Opinion | America is no longer safe for Shia Muslims

Demonstrators+at+a+protest+in+Bahrain+on+Feb.+13%2C+2011.+Columnist+Hamza+Haq+argues+that+the+safety+for+Shia+Muslims+is+in+danger+in+America+with+recent+anti-Shia+violence+happening+in+August+2022.+

Photo courtesy of Al Jazeera's Sara Hassan/Flickr

Demonstrators at a protest in Bahrain on Feb. 13, 2011. Columnist Hamza Haq argues that the safety for Shia Muslims is in danger in America with recent anti-Shia violence happening in August 2022.

By Hamza Haq, Columnist

After 9/11, many American Muslims found themselves facing hostility and anger for the religion they followed. Hate crimes towards Muslims fueled by white nationalism continue to occur even 21 years after the attacks. But what if I told you the recent killings of four Muslim men in New Mexico was done by a Muslim himself?

It’s no question that in the past few decades, Shia Muslims have been victim to a myriad of attacks worldwide, most of which are often committed by self-proclaimed anti-Shia Muslims. The divide between Shia and Sunnis — the two major sects of Islam — goes back over 1,300 years, when a dispute occurred over the rightful successor to Prophet Muhammad. The consequences of this divide have been detrimental to Muslims of both sects and continue to affect them today.

The terrorist group ISIS sees Shias as apostates and has committed multiple mass killings of Shias over the past two decades. Just under a year ago, 72 Afghani Shias were brutally murdered in a suicide bombing orchestrated by ISIS.

ISIS is not the only extremist group committing atrocities toward Shias. In Pakistan, Deobandi militant groups like Lashkar-e-Jhangvi have been responsible for the murders of hundreds of Shias. This past March, 56 people were killed in another suicide bombing at the Peshawar Masjid Asna-e-Ashri, a Shia mosque. 

The goal of these groups is not just to kill Shias, but to wipe out any sort of religious other. Along with Shias, Hindus and Christians have been victims of attacks, particularly in Balochistan. The Balochistan genocide, largely unaddressed by human rights organizations, involves the ongoing killings of the Hazara Shia community along with non-Sunni religious minorities in the region.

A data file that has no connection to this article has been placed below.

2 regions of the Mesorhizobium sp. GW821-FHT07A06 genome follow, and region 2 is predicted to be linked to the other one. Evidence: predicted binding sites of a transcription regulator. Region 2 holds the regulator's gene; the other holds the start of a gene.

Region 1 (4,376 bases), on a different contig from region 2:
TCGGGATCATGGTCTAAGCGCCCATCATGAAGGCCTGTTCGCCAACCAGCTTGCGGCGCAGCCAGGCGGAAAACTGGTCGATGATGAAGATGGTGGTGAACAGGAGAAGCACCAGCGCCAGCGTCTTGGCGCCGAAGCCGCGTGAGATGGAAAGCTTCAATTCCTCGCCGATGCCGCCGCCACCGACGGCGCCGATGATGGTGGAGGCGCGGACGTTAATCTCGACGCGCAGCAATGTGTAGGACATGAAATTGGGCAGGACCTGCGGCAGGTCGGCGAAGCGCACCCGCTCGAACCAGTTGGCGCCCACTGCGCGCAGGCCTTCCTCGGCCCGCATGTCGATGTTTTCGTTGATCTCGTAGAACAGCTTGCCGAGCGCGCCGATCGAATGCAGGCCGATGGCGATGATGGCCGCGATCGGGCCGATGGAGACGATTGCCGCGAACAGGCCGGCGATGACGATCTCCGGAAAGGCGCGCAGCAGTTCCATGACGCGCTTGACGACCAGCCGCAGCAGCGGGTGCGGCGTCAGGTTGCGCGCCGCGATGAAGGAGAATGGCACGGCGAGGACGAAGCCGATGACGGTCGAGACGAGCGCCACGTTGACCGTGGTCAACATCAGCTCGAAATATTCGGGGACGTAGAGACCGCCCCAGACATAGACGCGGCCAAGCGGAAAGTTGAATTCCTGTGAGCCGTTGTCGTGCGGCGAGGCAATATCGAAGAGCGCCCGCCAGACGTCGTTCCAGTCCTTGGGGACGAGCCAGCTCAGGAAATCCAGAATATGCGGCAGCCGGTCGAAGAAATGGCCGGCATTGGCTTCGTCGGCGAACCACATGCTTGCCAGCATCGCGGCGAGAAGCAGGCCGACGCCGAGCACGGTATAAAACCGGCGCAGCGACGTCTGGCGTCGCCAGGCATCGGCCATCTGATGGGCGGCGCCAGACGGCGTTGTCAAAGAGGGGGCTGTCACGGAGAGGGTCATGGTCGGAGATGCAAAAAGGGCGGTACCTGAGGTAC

In response to these attacks, many Shias are fortunate to have found refuge in western countries like the U.S., but unfortunately, anti-Shia ideologies have caught up to them. 

As Shia communities have continued to grow in America over the past few decades, Shias have been affected by sectarian violence and threats from extremists. All Shia mosques in Illinois were under threat when a man and two teenagers plotted to use explosives in a Shia mosque near Chicago. They claimed to have been inspired by ISIS, and search warrants led to the discovery of ISIS flags in their home.

Sectarian hate often takes forms other than man-to-man violence in the US. Instigation of anti-Shia violence has occurred in American universities. A Georgia State University Muslim Student Association member recorded and released a video of himself destroying turbahs/sajdagahs, which are an essential component of the Shia format of Islamic prayer. 

The most recent and extreme form of anti-Shia violence in America happened just this past year when four Muslims were shot in the period between November 2021 and August 2022. Three of the men were Shia, while the fourth was allegedly mistaken for being Shia due to their last name. While it’s disputed if the motive of the murderer, a Sunni Muslim, was sectarian violence, the trend is clear — especially considering that Shias make up only 10-15% of Muslims in America.

It’s important to resist blaming this treatment of Shias on all Sunnis; rather, it is the work of extremists. Considering this, it is more important than ever for Sunnis and Shias to cooperate against sectarian violence and work together in a country where Islamophobia is still commonplace.

However, it is problematic that safe havens for Shia refugees in the west are starting to become dangerous as well, and the first step to ensuring the safety of Shias is to address that they are targets of extremism.

 

Hamza is a sophomore in LAS.

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